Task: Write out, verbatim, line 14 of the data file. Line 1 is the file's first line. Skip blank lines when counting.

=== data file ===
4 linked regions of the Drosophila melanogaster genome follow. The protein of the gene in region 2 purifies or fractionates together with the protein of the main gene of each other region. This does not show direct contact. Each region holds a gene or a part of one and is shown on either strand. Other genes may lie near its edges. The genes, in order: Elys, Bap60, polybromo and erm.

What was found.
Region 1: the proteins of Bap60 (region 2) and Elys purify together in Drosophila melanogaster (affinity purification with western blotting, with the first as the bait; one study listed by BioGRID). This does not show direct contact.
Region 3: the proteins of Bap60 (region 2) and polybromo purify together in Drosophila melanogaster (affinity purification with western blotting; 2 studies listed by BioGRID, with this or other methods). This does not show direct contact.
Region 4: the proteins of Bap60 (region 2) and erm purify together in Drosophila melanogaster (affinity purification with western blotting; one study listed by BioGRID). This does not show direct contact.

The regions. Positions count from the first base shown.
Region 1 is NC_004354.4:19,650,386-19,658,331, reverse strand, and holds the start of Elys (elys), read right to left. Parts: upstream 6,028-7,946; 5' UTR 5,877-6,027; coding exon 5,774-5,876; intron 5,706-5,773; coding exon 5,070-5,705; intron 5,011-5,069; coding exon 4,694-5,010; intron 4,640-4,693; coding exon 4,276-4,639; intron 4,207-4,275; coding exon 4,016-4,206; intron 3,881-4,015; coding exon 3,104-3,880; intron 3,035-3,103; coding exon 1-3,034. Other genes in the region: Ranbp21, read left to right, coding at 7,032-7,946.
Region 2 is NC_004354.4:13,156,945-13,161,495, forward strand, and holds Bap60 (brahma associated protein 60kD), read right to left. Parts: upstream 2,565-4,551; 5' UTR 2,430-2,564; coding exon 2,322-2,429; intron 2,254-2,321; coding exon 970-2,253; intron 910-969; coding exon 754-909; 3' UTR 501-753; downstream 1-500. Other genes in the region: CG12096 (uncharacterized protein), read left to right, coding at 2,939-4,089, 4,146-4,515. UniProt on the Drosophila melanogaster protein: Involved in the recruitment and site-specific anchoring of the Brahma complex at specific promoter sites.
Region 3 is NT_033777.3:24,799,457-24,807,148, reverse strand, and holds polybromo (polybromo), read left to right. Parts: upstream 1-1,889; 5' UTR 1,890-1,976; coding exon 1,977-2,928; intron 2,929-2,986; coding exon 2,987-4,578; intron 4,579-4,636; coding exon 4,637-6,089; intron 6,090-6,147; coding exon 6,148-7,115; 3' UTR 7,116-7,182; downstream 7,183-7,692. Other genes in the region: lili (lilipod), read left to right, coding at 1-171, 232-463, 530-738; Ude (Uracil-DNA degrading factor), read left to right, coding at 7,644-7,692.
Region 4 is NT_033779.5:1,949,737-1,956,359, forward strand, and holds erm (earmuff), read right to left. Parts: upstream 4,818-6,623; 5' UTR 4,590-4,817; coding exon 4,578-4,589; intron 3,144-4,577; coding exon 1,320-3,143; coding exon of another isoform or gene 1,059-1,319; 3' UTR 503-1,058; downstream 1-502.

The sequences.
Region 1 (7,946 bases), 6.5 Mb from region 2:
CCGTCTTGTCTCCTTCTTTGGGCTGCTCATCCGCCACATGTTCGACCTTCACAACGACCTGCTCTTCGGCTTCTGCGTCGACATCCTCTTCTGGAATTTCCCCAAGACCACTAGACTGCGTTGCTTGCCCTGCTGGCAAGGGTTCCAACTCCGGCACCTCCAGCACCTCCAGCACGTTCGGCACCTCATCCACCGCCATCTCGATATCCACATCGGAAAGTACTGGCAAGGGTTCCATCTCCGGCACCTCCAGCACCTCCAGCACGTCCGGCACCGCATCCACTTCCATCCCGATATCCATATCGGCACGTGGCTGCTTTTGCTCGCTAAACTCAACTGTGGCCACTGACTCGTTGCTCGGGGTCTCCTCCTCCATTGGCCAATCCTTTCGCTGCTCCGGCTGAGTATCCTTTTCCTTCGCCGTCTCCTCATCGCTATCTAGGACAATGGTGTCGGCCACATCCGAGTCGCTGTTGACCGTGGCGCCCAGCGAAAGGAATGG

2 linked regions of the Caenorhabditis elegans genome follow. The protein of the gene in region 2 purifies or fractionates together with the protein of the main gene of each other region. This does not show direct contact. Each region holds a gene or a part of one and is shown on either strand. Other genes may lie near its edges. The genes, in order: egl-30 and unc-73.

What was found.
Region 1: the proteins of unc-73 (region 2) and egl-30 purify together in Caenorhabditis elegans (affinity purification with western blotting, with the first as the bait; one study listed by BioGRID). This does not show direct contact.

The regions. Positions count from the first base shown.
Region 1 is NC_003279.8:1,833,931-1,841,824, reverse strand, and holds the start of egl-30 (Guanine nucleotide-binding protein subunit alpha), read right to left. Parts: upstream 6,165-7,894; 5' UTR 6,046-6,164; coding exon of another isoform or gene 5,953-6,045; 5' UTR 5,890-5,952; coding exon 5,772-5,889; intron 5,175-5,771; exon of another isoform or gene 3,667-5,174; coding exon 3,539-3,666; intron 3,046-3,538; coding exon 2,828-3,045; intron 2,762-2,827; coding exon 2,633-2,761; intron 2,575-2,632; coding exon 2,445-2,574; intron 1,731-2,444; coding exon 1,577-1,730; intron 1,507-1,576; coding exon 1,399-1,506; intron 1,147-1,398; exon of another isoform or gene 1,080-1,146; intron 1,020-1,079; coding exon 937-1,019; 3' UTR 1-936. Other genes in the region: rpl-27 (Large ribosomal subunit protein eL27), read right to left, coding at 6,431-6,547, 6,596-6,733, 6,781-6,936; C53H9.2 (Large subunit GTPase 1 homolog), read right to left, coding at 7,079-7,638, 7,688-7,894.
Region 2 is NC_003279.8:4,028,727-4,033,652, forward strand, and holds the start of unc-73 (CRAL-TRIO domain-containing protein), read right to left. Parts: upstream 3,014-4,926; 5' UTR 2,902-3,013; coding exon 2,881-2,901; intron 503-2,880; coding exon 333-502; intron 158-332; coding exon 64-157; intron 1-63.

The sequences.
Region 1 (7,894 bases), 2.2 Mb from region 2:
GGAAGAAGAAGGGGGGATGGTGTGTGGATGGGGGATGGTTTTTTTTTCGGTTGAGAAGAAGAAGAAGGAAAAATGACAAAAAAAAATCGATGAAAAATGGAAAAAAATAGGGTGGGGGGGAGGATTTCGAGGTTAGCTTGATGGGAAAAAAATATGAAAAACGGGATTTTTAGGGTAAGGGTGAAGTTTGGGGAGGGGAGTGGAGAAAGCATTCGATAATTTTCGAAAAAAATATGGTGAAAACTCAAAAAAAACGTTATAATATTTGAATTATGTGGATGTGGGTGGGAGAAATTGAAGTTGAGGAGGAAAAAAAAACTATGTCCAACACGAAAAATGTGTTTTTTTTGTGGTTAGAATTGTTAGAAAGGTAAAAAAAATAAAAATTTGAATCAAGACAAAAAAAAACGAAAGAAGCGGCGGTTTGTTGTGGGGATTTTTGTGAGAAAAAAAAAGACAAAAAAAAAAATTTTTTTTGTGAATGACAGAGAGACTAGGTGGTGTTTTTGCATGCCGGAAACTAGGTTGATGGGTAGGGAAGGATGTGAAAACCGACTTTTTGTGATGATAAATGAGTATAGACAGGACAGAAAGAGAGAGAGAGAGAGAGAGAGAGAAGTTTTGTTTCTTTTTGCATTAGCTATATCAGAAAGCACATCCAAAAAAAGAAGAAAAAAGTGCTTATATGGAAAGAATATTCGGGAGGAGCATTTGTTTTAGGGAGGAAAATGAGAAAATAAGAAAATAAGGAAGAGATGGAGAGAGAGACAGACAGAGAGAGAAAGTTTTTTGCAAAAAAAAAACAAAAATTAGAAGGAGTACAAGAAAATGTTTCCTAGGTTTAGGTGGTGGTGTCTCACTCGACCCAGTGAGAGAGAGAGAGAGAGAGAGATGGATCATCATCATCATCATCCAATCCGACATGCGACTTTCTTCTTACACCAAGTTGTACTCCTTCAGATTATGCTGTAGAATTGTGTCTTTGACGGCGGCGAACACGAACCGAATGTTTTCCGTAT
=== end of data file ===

2 linked regions of the Caenorhabditis elegans genome follow. The protein of the gene in region 2 purifies or fractionates together with the protein of the main gene of each other region. This does not show direct contact. Each region holds a gene or a part of one and is shown on either strand. Other genes may lie near its edges. The genes, in order: egl-30 and unc-73.